Go forward
Move ahead
Try to detect it
It’s not too late
To whip it
Whip it good

And, with that, the potatoes were somewhat saved. While they weren't thick enough to pipe on beautifully, they held their own and tasted divine.

Once I had regained my sanity (a bit), I got my containers ready. The recipe called for either 8 8-ounce ramekins or 2 9-inch pie plates. I had 4 ramekins that I wanted to use, so I pulled out a 1.5 quart casserole dish from Crate & Barrel that was the perfect size.

I filled everything up with the beautiful meat and veggie mixture...

And spooned the sort of okay potatoes on top and tried my best to make them look somewhat fancy. Hmph.

About 30 minutes later in a 425 degree oven, everything was brown up and ready to go.

I won't lie to you, the smell in our house was amazing.

We busted into the casserole dish that evening and simply devoured the contents. Then, after cooling we refrigerated the ramekins and reheated them in a 375 degree oven for about 25 minutes a couple of nights later for dinner. The pie was even better the second time around because the potatoes browned up even more.

And, thus, I will continue to stick with baking until I see another recipe that seems too simple for even me to mess up. Le sigh. I really would like to be good at this (or at least somewhat competent), but there's just something so intimidating about cooking, with all the pots, pans, hot oil and raw meat that goes into it. Baking is just so....zen.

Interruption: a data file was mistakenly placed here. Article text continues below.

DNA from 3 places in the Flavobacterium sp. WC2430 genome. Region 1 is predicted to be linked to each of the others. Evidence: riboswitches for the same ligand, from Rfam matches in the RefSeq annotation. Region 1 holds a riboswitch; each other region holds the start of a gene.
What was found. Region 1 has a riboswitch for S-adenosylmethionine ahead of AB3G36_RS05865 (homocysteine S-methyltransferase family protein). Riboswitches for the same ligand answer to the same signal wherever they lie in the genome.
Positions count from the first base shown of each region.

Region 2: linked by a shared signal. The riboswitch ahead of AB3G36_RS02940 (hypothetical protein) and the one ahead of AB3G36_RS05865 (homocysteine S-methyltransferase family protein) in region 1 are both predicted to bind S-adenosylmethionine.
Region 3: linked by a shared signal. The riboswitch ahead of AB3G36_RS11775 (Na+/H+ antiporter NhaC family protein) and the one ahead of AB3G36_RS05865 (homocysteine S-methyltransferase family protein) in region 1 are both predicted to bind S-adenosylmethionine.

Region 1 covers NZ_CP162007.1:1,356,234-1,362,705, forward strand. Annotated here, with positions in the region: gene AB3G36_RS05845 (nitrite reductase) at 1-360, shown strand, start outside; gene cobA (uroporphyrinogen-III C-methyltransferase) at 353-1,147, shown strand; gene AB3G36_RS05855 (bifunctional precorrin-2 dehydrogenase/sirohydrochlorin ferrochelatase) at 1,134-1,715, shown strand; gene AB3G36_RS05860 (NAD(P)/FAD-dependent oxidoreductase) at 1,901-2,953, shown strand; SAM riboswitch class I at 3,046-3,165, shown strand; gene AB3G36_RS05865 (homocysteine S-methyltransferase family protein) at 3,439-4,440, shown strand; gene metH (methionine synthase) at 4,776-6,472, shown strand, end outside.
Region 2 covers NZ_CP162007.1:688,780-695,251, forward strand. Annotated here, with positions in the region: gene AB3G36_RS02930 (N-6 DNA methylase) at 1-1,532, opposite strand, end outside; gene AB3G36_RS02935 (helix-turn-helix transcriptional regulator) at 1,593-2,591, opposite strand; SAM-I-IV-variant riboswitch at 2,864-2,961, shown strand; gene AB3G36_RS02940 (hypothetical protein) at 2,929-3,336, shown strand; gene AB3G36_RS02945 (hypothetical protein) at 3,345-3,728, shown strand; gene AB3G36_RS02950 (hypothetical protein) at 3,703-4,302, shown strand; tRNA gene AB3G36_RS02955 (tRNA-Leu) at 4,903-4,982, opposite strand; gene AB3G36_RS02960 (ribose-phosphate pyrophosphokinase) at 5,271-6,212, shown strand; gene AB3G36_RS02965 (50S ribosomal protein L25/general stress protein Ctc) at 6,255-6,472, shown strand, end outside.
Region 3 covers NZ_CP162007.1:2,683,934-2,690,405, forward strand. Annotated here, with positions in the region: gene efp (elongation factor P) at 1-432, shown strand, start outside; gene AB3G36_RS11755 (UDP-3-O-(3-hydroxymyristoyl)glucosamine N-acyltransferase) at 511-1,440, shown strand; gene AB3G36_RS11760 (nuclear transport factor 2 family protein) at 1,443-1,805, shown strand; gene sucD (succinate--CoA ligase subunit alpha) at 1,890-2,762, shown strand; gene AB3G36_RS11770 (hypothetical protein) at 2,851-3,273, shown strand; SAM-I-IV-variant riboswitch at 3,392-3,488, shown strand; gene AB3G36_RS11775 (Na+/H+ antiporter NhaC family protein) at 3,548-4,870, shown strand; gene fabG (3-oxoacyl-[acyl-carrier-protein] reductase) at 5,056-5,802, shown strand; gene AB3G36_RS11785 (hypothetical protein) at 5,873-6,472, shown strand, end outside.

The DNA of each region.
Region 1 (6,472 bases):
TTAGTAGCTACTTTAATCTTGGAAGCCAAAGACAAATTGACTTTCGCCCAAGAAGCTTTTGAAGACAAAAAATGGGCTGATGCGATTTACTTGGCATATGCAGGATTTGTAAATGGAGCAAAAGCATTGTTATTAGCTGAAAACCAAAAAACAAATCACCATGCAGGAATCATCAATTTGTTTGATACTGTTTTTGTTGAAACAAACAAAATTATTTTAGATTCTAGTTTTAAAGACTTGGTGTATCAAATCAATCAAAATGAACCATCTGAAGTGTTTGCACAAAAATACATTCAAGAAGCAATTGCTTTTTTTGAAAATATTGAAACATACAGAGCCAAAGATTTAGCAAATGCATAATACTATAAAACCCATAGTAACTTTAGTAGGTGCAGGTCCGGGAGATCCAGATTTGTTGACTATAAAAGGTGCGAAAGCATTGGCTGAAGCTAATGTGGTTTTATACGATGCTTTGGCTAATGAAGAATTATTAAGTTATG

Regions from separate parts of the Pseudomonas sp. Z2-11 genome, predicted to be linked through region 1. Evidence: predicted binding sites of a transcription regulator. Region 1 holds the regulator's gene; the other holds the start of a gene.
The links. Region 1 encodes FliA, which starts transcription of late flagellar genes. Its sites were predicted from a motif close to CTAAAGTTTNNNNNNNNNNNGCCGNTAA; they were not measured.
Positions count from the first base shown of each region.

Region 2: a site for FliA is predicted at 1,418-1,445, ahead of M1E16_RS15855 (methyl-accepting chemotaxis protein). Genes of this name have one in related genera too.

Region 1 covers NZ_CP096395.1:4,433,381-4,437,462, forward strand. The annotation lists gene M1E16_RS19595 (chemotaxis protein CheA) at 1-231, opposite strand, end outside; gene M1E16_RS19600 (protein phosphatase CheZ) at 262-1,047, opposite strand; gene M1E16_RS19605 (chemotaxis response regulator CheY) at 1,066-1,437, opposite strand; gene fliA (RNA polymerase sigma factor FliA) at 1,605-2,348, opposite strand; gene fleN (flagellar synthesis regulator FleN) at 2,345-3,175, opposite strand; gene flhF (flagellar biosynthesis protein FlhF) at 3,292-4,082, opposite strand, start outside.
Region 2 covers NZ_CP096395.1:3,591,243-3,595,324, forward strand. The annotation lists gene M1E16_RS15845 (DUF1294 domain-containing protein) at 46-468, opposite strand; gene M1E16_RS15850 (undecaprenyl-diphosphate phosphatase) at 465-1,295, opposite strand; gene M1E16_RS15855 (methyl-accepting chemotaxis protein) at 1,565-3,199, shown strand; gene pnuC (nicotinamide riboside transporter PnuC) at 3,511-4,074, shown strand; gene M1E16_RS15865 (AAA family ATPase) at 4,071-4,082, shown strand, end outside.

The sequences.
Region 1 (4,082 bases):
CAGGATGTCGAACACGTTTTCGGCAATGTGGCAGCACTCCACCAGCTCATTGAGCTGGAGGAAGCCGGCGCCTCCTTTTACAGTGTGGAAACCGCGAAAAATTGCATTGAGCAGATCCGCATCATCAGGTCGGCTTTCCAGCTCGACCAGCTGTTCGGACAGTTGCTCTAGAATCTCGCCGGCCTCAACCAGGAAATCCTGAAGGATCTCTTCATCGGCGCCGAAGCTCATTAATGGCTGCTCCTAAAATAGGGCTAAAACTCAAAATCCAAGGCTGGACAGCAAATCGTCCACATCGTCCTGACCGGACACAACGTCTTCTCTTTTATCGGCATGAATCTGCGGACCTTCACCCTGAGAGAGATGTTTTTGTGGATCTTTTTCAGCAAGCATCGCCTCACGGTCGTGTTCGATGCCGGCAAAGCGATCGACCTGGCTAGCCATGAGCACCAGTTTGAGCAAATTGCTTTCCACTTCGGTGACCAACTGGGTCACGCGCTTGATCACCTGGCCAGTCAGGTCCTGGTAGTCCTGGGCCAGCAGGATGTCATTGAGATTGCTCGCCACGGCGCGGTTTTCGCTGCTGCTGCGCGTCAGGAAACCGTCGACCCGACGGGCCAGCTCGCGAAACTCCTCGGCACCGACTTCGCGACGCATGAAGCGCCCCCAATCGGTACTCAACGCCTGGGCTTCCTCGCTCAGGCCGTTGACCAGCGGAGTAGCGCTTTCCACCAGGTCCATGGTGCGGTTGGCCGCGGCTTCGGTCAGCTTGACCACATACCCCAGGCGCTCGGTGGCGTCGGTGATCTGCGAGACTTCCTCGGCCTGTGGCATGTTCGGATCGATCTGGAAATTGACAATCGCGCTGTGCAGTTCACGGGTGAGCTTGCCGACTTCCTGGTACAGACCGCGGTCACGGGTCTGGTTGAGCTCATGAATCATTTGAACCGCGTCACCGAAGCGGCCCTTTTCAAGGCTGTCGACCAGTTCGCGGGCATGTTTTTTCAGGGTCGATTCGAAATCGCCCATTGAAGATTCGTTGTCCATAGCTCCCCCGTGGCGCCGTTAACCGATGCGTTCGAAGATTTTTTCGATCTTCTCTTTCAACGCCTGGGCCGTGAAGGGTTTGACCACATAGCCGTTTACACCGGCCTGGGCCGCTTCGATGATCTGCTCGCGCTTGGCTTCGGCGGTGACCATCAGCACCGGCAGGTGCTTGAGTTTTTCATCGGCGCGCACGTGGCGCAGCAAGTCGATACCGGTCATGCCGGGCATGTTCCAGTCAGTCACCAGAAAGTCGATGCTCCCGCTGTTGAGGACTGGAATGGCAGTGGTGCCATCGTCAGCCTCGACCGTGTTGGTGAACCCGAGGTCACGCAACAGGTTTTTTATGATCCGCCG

Shepherd's Pie

2 pounds freshly ground lamb
1 large onion, finely chopped
4 carrots, coarsely chopped
2 tablespoons tomato paste
2 tablespoons flour
1 tablespoon Worcestershire sauce
Coarse salt and ground pepper
10 ounces frozen peas, thawed
2 1/2 pounds russet potatoes, peeled and quartered
1 cup milk
6 tablespoons butter

Preheat oven to 425 degrees. Heat a large skillet over high heat. In two batches, cook lamb until no longer pink, about 5 minutes per batch. Transfer lamb to a colander set in a bowl; let fat drain off and discard.

Add 1/4 cup water to the skillet, scraping up browned bits with a wooden spoon. Reduce heat to medium; add onion and carrots. Cook, stirring occasionally, until softened, about 5 minutes. Stir in tomato paste. Add flour; cook, stirring, 2 minutes.

Add Worcestershire sauce, 2 cups water, and lamb. Season with 2 teaspoons salt and 1/4 teaspoon pepper. Simmer until thickened, stirring occasionally, about 10 minutes. Stir in peas; cook 1 minute. Divide among eight 8-ounce ramekins or two 9-inch glass pie dishes.

Meanwhile, in a medium saucepan, cover potatoes with salted water by 1 inch; bring to a boil. Reduce heat; simmer until fork-tender, 15 to 20 minutes. Drain.

In pan, bring milk and butter to a simmer; remove from heat. Return potatoes; mash. Season with 2 teaspoons salt and 1/4 teaspoon pepper. Spread over pies; use a fork to make peaks. Bake on a baking sheet until tops are browned, 25 to 30 minutes. Cool slightly; serve.


BruinChiq said...

Oh how I love Shepard's Pie! I'm definitely going to make some of these next week, when I have a little extra time w/o the work day interfering!

Mrs. Hot Cocoa said...

That looks delicious! The idea to whip it is pretty ingenious.